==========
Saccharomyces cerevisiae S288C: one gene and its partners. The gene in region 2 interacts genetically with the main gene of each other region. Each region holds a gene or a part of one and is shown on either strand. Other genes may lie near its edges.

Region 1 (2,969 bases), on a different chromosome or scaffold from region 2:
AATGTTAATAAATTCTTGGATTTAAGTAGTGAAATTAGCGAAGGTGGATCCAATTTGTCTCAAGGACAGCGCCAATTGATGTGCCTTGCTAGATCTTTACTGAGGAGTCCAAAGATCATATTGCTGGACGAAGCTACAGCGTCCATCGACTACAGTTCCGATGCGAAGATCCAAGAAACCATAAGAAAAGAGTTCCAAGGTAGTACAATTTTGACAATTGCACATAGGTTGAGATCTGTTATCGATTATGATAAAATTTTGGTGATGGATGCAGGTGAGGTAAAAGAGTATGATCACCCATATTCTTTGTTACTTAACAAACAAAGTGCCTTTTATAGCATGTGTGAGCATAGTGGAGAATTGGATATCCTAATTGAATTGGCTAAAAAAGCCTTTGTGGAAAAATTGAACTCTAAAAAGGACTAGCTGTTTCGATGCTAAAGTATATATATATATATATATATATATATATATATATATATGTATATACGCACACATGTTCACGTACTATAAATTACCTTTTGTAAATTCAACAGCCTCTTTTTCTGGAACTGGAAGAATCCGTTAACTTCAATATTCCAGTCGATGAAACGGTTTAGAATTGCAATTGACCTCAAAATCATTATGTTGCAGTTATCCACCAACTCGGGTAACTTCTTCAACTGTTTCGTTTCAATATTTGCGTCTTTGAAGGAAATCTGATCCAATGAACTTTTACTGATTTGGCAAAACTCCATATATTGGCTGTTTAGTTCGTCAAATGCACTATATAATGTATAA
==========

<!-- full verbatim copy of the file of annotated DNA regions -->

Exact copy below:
Saccharomyces cerevisiae S288C: one gene and its partners. The gene in region 2 interacts genetically with the main gene of each other region. Each region holds a gene or a part of one and is shown on either strand. Other genes may lie near its edges.

Region 1 (2,969 bases), on a different chromosome or scaffold from region 2:
AATGTTAATAAATTCTTGGATTTAAGTAGTGAAATTAGCGAAGGTGGATCCAATTTGTCTCAAGGACAGCGCCAATTGATGTGCCTTGCTAGATCTTTACTGAGGAGTCCAAAGATCATATTGCTGGACGAAGCTACAGCGTCCATCGACTACAGTTCCGATGCGAAGATCCAAGAAACCATAAGAAAAGAGTTCCAAGGTAGTACAATTTTGACAATTGCACATAGGTTGAGATCTGTTATCGATTATGATAAAATTTTGGTGATGGATGCAGGTGAGGTAAAAGAGTATGATCACCCATATTCTTTGTTACTTAACAAACAAAGTGCCTTTTATAGCATGTGTGAGCATAGTGGAGAATTGGATATCCTAATTGAATTGGCTAAAAAAGCCTTTGTGGAAAAATTGAACTCTAAAAAGGACTAGCTGTTTCGATGCTAAAGTATATATATATATATATATATATATATATATATATATATGTATATACGCACACATGTTCACGTACTATAAATTACCTTTTGTAAATTCAACAGCCTCTTTTTCTGGAACTGGAAGAATCCGTTAACTTCAATATTCCAGTCGATGAAACGGTTTAGAATTGCAATTGACCTCAAAATCATTATGTTGCAGTTATCCACCAACTCGGGTAACTTCTTCAACTGTTTCGTTTCAATATTTGCGTCTTTGAAGGAAATCTGATCCAATGAACTTTTACTGATTTGGCAAAACTCCATATATTGGCTGTTTAGTTCGTCAAATGCACTATATAATGTATAA